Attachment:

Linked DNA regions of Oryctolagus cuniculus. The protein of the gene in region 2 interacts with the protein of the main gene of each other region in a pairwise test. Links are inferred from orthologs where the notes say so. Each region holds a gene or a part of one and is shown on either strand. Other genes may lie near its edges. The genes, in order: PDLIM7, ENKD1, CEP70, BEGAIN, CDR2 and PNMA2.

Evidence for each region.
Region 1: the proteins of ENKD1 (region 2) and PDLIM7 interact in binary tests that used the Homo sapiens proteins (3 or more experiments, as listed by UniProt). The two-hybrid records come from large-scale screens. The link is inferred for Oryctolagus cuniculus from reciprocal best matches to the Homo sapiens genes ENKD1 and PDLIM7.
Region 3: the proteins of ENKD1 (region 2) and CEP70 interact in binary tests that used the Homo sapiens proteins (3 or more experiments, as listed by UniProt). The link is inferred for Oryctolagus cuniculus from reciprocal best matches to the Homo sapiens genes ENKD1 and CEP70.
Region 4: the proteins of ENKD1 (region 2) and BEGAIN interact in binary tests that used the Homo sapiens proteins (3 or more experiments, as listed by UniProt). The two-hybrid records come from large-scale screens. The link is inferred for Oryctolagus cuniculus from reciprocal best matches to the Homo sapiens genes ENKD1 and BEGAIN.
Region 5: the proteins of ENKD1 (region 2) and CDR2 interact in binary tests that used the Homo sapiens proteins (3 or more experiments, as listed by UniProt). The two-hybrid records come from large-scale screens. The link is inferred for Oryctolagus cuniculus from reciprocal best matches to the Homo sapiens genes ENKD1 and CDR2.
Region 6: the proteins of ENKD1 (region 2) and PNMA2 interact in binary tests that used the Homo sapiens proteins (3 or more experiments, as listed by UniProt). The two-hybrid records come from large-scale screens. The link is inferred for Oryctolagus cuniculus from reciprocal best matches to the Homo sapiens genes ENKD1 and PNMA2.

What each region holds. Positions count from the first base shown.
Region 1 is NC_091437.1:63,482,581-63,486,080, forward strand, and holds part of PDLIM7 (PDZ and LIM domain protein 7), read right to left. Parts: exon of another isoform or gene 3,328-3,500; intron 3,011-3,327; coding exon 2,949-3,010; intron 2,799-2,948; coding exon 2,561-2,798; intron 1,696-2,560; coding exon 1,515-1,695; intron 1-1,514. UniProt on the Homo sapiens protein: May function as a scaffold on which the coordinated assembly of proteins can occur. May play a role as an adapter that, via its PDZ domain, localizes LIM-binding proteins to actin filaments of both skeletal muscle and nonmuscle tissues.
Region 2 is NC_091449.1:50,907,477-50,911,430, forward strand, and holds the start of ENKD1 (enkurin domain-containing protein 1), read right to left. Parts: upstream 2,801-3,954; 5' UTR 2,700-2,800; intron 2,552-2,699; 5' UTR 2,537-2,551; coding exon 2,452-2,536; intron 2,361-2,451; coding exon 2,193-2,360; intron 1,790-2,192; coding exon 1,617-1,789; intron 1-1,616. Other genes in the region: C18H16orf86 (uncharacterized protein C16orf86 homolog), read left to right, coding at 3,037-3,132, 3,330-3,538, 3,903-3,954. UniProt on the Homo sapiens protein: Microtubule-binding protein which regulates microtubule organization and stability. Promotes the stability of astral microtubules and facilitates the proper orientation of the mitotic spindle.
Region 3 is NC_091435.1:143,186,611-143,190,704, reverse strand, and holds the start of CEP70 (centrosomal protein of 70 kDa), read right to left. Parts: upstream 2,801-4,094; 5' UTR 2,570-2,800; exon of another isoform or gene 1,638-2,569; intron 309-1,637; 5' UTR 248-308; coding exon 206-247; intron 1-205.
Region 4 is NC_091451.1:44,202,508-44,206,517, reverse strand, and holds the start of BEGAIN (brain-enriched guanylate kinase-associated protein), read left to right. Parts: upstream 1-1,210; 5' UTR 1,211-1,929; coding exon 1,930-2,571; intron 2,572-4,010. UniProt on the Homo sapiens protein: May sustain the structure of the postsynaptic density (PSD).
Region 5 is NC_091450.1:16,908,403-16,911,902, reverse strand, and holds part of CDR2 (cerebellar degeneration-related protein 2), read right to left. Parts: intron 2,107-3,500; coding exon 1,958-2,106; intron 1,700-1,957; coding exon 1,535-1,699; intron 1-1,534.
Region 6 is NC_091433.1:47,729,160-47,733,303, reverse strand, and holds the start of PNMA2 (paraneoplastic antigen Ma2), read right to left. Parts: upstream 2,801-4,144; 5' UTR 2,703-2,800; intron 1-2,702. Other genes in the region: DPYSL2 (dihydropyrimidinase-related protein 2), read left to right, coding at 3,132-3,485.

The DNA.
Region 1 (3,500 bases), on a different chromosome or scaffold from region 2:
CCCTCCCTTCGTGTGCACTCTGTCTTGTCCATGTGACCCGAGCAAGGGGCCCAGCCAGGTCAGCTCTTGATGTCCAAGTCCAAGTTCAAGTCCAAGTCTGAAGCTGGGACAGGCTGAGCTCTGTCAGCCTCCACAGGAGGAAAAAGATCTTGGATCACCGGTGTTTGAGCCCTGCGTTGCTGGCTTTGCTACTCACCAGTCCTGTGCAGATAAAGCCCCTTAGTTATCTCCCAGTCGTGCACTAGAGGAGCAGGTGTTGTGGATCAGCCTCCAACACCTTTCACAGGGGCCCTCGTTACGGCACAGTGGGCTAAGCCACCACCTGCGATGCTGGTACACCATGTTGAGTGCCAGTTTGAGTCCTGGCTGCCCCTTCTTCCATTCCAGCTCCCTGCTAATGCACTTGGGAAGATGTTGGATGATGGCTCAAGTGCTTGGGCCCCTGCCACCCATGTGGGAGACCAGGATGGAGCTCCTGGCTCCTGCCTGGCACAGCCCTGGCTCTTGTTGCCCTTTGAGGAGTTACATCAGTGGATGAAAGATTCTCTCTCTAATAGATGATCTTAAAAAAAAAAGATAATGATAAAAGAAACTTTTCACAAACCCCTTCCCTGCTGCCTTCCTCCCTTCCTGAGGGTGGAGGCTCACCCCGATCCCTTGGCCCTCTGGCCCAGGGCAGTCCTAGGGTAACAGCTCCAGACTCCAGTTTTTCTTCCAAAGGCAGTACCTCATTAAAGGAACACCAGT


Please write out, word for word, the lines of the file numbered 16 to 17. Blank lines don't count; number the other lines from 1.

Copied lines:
Region 1 (3,500 bases), on a different chromosome or scaffold from region 2:
CCCTCCCTTCGTGTGCACTCTGTCTTGTCCATGTGACCCGAGCAAGGGGCCCAGCCAGGTCAGCTCTTGATGTCCAAGTCCAAGTTCAAGTCCAAGTCTGAAGCTGGGACAGGCTGAGCTCTGTCAGCCTCCACAGGAGGAAAAAGATCTTGGATCACCGGTGTTTGAGCCCTGCGTTGCTGGCTTTGCTACTCACCAGTCCTGTGCAGATAAAGCCCCTTAGTTATCTCCCAGTCGTGCACTAGAGGAGCAGGTGTTGTGGATCAGCCTCCAACACCTTTCACAGGGGCCCTCGTTACGGCACAGTGGGCTAAGCCACCACCTGCGATGCTGGTACACCATGTTGAGTGCCAGTTTGAGTCCTGGCTGCCCCTTCTTCCATTCCAGCTCCCTGCTAATGCACTTGGGAAGATGTTGGATGATGGCTCAAGTGCTTGGGCCCCTGCCACCCATGTGGGAGACCAGGATGGAGCTCCTGGCTCCTGCCTGGCACAGCCCTGGCTCTTGTTGCCCTTTGAGGAGTTACATCAGTGGATGAAAGATTCTCTCTCTAATAGATGATCTTAAAAAAAAAAGATAATGATAAAAGAAACTTTTCACAAACCCCTTCCCTGCTGCCTTCCTCCCTTCCTGAGGGTGGAGGCTCACCCCGATCCCTTGGCCCTCTGGCCCAGGGCAGTCCTAGGGTAACAGCTCCAGACTCCAGTTTTTCTTCCAAAGGCAGTACCTCATTAAAGGAACACCAGT